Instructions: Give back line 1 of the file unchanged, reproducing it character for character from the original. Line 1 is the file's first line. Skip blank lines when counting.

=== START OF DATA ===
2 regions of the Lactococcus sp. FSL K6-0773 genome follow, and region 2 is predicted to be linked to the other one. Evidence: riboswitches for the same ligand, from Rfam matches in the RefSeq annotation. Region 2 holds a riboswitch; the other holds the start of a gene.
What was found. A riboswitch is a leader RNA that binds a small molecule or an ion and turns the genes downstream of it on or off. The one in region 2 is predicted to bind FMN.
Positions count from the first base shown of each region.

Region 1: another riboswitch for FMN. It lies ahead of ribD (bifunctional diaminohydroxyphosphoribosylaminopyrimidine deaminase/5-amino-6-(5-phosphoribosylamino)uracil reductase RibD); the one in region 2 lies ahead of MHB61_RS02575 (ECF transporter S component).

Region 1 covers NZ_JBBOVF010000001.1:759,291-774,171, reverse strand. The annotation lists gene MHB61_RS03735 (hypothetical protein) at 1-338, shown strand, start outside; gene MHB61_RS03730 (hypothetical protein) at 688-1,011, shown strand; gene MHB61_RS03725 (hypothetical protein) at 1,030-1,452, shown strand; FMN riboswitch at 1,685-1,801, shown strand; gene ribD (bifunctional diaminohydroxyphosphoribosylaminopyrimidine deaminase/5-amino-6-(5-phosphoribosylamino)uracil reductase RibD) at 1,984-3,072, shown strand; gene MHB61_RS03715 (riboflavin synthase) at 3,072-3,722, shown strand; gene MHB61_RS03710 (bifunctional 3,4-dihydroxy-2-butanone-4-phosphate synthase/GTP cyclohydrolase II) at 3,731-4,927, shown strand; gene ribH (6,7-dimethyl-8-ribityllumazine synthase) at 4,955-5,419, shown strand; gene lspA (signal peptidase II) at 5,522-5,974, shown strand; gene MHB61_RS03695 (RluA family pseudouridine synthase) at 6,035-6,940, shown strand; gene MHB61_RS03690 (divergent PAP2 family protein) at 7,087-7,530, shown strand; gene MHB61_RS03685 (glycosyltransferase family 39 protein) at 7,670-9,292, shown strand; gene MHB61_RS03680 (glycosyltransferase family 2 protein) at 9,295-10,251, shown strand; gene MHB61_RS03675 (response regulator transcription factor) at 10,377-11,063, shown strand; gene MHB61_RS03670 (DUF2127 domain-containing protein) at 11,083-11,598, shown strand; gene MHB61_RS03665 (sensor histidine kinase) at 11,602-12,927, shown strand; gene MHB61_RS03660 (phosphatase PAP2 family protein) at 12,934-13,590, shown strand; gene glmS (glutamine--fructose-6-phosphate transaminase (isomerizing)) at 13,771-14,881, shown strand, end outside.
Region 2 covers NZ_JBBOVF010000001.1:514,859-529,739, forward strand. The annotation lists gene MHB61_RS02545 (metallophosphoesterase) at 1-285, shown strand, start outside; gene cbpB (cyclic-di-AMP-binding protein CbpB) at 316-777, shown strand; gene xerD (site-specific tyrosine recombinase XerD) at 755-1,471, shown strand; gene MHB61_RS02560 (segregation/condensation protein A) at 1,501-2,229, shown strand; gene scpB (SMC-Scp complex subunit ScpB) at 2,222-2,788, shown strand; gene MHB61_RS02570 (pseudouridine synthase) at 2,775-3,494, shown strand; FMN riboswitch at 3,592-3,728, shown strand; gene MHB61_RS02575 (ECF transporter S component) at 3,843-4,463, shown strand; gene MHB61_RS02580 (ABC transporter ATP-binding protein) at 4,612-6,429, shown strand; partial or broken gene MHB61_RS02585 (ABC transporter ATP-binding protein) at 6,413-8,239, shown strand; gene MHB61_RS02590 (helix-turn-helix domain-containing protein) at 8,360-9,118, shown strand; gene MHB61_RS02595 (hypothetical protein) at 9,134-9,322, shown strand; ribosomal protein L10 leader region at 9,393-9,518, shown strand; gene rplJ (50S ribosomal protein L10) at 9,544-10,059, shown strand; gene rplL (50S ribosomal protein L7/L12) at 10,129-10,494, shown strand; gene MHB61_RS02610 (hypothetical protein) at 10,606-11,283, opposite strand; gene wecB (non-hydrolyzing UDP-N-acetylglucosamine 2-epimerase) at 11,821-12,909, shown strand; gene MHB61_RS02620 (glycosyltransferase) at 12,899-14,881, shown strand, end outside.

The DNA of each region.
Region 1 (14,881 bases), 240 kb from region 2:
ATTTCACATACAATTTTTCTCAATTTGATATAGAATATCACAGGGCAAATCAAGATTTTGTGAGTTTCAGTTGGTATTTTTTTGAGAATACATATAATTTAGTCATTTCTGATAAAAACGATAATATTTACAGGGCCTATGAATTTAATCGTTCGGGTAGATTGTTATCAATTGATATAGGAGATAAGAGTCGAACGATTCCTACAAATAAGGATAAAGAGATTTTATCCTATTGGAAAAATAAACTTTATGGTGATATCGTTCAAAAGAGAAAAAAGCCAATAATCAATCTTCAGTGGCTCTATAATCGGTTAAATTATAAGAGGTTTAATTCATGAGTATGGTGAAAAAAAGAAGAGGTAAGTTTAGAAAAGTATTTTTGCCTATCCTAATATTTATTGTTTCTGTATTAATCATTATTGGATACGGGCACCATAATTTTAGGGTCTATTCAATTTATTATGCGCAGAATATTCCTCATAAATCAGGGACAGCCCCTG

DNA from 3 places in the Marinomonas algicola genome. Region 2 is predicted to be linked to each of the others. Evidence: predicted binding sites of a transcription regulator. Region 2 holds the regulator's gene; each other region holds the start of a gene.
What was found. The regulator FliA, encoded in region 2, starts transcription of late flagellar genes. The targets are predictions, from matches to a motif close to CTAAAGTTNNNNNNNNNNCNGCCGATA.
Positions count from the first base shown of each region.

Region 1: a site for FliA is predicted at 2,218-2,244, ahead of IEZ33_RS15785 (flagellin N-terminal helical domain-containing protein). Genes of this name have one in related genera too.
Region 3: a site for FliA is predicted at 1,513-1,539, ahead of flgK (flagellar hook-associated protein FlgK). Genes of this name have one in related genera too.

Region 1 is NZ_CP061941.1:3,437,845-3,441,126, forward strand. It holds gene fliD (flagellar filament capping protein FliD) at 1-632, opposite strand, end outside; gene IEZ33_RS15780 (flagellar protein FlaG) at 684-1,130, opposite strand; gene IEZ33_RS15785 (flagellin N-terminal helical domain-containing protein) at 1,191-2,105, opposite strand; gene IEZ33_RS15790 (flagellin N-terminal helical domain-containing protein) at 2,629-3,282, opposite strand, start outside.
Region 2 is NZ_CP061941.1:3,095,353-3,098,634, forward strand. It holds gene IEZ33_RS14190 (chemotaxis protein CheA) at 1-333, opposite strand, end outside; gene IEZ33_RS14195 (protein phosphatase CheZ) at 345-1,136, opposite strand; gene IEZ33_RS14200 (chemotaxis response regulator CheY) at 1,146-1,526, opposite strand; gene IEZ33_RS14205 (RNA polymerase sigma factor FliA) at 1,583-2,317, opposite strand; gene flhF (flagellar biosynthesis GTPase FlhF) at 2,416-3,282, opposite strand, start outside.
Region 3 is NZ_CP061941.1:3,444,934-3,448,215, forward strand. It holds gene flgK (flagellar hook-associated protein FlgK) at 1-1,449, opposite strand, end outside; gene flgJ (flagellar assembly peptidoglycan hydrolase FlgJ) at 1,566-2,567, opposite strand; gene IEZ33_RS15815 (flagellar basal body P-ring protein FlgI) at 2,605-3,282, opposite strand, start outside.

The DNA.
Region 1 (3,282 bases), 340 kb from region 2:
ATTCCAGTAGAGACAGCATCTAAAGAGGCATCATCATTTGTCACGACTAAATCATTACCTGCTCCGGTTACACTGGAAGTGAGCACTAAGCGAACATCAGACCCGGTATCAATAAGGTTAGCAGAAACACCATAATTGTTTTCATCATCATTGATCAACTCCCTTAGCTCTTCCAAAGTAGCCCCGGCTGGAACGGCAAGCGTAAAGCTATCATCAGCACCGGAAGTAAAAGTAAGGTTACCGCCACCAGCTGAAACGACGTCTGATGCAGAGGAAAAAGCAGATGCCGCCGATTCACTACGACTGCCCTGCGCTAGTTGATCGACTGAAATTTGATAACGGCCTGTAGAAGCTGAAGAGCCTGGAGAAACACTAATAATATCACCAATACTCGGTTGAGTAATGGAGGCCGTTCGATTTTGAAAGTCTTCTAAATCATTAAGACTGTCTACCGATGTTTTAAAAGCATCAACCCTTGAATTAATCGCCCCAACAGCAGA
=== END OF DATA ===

2 regions of the Lactococcus sp. FSL K6-0773 genome follow, and region 2 is predicted to be linked to the other one. Evidence: riboswitches for the same ligand, from Rfam matches in the RefSeq annotation. Region 2 holds a riboswitch; the other holds the start of a gene.